The Entertainment Technology Center (ETC) at Carnegie Mellon University has announced the formation of ETC-Silicon Valley, a satellite project of the game course formed as ten students and two ETC faculty members commenced project work and classes at two distinct locations in the Bay Area. ... The ISTP science faculty is interested in having middle school students use the Alice program, developed by ETC co-founder Randy Pausch, to create games focusing on science and technology themes. ... The ETC students participating in the ground-breaking semester in Silicon Valley are Jeong Hyun Bae, Philip Bloom, Elizabeth M.E. Chung, Justin Cinicolo, Yi-Wen Hung, Dae Hung Kim, Carlos Pineda, Karin Ray, Jake Rheinfrank, and Robert Russo. Supervising ETC faculty in Silicon Valley are Jiyoung Lee and Eric Keylor.

Information Technology

Other business news
Pittsburgh Tribune-Review | February 1
Jeannette Wing, head of the Computer Science Department in Carnegie Mellon University's school of computer science, has been named assistant director of the National Science Foundation's Computer Information Science and Engineering directorate. Wing, with an annual budget of more than $527 million, will guide and manage funding for the federal agency that supports computer and information science and engineering research.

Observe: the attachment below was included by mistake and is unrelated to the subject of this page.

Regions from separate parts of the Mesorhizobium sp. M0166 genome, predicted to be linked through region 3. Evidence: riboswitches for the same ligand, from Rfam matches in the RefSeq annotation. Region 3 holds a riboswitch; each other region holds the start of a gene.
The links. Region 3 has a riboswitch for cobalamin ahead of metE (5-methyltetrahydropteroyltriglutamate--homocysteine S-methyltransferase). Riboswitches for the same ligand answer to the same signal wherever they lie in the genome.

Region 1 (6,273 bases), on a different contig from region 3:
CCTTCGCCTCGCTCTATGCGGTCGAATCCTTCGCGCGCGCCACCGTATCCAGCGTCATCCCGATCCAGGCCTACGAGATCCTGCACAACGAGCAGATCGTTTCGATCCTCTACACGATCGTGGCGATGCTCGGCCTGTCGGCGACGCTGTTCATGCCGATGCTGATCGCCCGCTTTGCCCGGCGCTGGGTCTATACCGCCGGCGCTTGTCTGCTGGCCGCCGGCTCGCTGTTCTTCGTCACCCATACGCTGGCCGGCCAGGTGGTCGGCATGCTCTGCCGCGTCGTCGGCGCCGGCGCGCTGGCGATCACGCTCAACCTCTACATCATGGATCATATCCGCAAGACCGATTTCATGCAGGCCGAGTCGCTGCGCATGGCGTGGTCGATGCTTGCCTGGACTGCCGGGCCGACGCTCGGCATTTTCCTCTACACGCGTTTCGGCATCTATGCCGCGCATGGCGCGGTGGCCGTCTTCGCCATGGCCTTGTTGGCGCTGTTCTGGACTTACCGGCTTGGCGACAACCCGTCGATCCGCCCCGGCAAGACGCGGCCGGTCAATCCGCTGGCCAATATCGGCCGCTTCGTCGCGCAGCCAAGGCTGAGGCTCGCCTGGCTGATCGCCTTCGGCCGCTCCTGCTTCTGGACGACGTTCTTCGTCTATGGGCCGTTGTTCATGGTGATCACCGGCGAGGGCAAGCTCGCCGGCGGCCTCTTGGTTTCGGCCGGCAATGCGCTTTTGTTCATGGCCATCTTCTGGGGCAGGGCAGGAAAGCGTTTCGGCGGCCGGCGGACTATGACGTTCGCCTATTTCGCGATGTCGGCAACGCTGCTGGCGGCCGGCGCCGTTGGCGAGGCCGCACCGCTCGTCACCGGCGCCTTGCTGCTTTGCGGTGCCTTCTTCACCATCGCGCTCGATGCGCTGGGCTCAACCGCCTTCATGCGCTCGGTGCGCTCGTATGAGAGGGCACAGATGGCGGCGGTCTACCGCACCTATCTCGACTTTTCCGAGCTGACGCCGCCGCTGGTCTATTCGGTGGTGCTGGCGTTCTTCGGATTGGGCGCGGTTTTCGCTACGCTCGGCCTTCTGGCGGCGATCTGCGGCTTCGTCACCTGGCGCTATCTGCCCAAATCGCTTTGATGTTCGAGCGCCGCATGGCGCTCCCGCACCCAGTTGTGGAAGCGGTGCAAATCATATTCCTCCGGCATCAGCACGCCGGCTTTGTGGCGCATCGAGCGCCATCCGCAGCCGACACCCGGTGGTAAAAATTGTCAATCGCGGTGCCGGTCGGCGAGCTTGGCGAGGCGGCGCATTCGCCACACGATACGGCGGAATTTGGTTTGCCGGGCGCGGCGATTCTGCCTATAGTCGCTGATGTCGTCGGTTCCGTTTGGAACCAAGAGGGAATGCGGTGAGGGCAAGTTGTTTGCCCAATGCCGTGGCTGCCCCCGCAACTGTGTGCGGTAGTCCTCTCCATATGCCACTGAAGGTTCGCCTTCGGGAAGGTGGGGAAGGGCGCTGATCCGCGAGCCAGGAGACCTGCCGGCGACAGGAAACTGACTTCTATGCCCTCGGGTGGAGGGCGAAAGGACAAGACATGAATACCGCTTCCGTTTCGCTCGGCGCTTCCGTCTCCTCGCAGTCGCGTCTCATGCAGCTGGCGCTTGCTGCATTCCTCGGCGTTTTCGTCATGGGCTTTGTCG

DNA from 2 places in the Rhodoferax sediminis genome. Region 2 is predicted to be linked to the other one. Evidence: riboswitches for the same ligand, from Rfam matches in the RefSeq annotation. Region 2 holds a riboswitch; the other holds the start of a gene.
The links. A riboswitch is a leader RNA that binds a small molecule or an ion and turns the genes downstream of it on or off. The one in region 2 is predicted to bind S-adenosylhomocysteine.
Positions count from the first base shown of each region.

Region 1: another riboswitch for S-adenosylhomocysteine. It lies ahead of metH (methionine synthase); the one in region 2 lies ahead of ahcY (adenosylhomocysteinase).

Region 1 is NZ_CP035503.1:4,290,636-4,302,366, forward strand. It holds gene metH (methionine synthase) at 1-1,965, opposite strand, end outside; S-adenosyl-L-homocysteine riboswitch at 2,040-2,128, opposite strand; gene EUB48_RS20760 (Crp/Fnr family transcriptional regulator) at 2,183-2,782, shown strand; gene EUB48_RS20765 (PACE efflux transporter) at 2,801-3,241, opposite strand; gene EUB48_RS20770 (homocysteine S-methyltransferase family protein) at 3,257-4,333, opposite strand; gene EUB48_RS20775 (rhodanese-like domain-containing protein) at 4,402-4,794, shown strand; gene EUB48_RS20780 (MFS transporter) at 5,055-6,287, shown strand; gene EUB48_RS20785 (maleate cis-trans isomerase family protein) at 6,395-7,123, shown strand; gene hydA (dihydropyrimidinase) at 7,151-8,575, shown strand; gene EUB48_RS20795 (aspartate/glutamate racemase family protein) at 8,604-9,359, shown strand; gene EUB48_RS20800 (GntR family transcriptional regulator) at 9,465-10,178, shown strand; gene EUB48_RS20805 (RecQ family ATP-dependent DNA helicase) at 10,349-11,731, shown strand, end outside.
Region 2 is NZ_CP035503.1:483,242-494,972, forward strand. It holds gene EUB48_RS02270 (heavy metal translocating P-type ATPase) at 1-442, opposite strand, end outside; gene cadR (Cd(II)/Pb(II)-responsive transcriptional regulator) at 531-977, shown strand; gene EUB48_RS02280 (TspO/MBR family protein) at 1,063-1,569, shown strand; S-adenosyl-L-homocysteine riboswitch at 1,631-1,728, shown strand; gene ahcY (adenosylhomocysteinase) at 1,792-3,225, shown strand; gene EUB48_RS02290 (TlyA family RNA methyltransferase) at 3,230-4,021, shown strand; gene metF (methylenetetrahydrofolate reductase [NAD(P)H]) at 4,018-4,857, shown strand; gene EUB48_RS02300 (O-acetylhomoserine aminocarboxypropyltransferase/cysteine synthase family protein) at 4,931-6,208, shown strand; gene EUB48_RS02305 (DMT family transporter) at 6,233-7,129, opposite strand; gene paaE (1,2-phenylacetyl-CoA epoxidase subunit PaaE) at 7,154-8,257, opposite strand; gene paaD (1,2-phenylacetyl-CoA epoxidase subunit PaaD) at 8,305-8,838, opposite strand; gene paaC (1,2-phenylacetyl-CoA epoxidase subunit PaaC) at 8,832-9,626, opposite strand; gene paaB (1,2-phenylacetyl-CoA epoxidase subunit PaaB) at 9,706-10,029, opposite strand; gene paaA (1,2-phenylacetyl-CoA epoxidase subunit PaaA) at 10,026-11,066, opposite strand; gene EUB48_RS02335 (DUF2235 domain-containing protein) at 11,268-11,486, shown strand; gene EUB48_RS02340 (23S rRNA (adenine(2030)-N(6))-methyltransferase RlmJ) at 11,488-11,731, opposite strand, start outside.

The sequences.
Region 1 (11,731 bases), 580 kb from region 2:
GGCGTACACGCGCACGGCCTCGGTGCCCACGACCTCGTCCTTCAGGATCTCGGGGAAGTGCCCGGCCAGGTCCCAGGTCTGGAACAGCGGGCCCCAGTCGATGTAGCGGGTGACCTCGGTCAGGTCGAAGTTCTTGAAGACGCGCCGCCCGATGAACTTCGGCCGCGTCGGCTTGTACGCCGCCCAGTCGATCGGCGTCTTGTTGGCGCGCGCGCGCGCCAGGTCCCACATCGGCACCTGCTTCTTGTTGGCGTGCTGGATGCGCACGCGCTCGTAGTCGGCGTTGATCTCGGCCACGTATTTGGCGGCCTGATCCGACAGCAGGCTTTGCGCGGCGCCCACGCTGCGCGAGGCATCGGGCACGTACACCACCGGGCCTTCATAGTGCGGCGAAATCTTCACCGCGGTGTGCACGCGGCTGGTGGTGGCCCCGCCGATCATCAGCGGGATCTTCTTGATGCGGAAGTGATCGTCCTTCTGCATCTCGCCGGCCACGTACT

Top AVM forty under forty
American Venture Magazine | February 2007
Call it 2006's most promising young guns. The top 40 under 40 list is our remarkable selection of those talented young leaders who, with deep understanding of today's fast changing technology, had the extraordinary ability to develop a new variety of business models with a vision for the future and community involvement. The incredible part, that each of them made their dreams come true at a very young age. ... Luis von Ahn. Assistant professor Carnegie Mellon University Age: 28. Von Ahn's work typifies why computer science is more than just computer programming. In just a few short years, he has shown again and again how problems that had bedeviled computers could be solved by devising clever new methods. He has created a technique called human computation.


Robot's camera opens up panoramic shots to close scrutiny
Pittsburgh Post-Gazette | January 31